Some time later, you realize you need to clean up your script block, but you have no idea which ones are still being used and which aren’t. You remove some tags you think are unneeded and the site seems fine when you click around, but later you get a bug report about a broken widget that was actually using that library.
It doesn’t have to be this way
It’s time to embrace modularity in our client-side code. Instead of writing tightly integrated code that depends on everything being in the global scope, we should strive to create decoupled, discrete components that clearly define their dependencies and the functionality that they export. There are many tools to help with this, but two of the most popular are Browserify and RequireJS.
Browserify and transforms
Though we used RequireJS briefly, in the end we chose Browserify for its simplicity, easy extension through transforms, and its focus on npm and the Node.js module system. It is an astoundingly flexible system that implements a “require” function on the browser and cleanly encapsulates modules so that they don’t pollute the global scope.
Transforms allow Browserify to become incredibly versatile. You can consume AMD packages with deAMDify, or use browserify-shim to consume libraries that attach themselves to the window. You can take advantage of alternate package management systems, like Bower with debowerify or Component with decomponentify. You can smoothly handle code that needs to be precompiled, like CoffeeScript and JSX. You can even precompile things like Handlebars templates so that you can “require” them in your modules.
Let’s get to work!
So, enough talk about why. Let’s move on to how! Browserify is built with Node.js, so you will need to have it installed on your system. To take your first steps with Browserify, you’ll probably want to install it globally so that you can use it as a command-line script.
$ npm install -g browserify
Now, let’s write a simple module that requires something:
There are a few things you’ll notice here. First, some of you will immediately point out that I’m using
'use strict' outside of a function, and chastise me because that will apply strict mode to the entire global scope and break all the things! Thankfully, that’s not the case here. Browserify encapsulates every module in it’s own scope, so strict mode will only apply to the current module.
To use the Underscore library, I’m calling “require” and assigning it to the familiar “_” variable. At the moment, however, this will fail because we haven’t installed it yet. Remedy this with npm:
$ npm install underscore
By calling the “install” command without the “-g” flag, you’re telling npm to install your dependency in the local “node_modules” folder, which it will create for you if needed. Browserify will use that folder to find Underscore and make it available to your module.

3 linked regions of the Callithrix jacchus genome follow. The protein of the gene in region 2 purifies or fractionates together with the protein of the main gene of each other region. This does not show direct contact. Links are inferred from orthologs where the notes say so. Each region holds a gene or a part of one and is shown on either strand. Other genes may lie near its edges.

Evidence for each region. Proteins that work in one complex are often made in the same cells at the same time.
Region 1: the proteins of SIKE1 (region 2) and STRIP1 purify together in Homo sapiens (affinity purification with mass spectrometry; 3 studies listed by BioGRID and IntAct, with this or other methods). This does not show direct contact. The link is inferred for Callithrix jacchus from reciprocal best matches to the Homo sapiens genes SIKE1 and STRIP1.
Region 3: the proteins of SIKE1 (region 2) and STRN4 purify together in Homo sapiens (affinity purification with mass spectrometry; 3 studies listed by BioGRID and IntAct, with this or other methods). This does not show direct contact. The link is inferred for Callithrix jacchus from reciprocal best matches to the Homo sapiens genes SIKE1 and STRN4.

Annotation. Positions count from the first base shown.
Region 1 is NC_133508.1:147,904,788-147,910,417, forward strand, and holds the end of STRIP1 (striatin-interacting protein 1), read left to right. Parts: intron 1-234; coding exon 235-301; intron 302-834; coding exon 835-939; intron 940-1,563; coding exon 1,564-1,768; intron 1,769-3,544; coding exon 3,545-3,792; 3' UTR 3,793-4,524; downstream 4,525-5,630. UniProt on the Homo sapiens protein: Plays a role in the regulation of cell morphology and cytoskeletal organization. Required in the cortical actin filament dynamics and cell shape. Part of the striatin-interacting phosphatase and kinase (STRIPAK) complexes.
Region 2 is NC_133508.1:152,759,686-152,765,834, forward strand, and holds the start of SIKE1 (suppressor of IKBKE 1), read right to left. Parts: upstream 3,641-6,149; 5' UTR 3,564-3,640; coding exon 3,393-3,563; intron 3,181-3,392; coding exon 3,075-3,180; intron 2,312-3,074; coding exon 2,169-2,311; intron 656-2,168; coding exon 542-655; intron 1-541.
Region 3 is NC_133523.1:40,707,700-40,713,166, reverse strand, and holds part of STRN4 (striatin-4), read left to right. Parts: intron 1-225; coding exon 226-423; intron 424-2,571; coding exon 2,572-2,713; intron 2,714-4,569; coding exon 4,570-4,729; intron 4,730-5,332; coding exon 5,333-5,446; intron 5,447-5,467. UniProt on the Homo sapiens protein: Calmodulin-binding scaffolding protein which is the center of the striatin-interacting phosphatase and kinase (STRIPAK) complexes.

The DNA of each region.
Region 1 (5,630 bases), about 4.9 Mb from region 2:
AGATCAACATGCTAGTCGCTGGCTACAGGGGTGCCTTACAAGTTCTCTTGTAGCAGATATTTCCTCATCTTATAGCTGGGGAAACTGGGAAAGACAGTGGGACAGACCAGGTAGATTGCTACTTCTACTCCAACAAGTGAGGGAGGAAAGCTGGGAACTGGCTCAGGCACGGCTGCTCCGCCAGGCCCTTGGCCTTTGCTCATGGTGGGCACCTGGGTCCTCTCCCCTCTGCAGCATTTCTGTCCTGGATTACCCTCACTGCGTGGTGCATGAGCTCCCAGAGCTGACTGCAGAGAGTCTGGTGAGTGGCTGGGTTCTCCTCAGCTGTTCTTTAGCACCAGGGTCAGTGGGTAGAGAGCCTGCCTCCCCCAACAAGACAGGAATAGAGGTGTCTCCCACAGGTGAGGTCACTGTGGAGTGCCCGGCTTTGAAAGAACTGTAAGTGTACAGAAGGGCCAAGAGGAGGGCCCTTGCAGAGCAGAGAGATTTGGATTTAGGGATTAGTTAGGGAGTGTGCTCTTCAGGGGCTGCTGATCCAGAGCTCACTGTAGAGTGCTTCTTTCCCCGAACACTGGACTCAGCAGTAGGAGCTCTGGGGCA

Finally, at the end of the module I’m “exporting” the function that I defined. This means that I am making that function available outside of my module. When another module requires my module, the result will be whatever I assigned to “module.exports”. This is how Node.js modules work. Anything I don’t export stays private to my module.
Building a bundle
Now, let’s use the command-line script to build a bundle for the browser. This will include all the required modules in one file. If you saved your module above as “logunderscore.js”, browserify it like this:
$ browserify logunderscore.js > bundle.js
Requiring your own modules
When you need to require one of your own modules, use the relative path. You don’t need to add the “.js” at the end of the path.
Exporting multiple things
If you need to export multiple functions or objects, you can use the “exports” shortcut from Node.js.
Then, you can use it like this:
Or like this:
Integrating Browserify with build tools
Once you’re comfortable with Browserify, you’ll probably want to integrate it with your favorite build tool.
Browserify and Grunt
In Grunt, you’ll use grunt-browserify. Here’s a config snippet that builds the bundle, and then watches for changes:
This config takes advantage of several features, some of which I haven’t mentioned yet. It’s using the reactify transform to precompile JSX files for use with React. It instructs browserify to look for “.jsx” extensions so that you don’t have to include them in your require path. It sets the debug flag so that Browserify will generate source maps for effective debugging in development, but overrides that flag in the production target to keep the build lean.
The “alias” option makes a reqirement available through a global “require” function. This allows you to work with multiple bundles, if you’d like. Here, though, it’s being done so that the React dev tools extension can find React and enable a tab in Chrome. The “alias” setting in the Grunt plugin uses the
bundle.require() method from Browserify’s API, which is also available with the “-r” flag on the command-line script.
Browserify and Gulp
The gulp-browserify plugin is currently a bit more minimal than its Grunt counterpart, but you can still do everything that you’d like to do by listening for the “prebundle” event and interacting with the bundler API directly.
You, too, can Browserify today!
Hopefully this guide has illustrated the usefulness of Browserify and helped you get it up and running yourself. If you’ve got questions or comments, let me know below or find me on Twitter @bkonkle. Happy coding!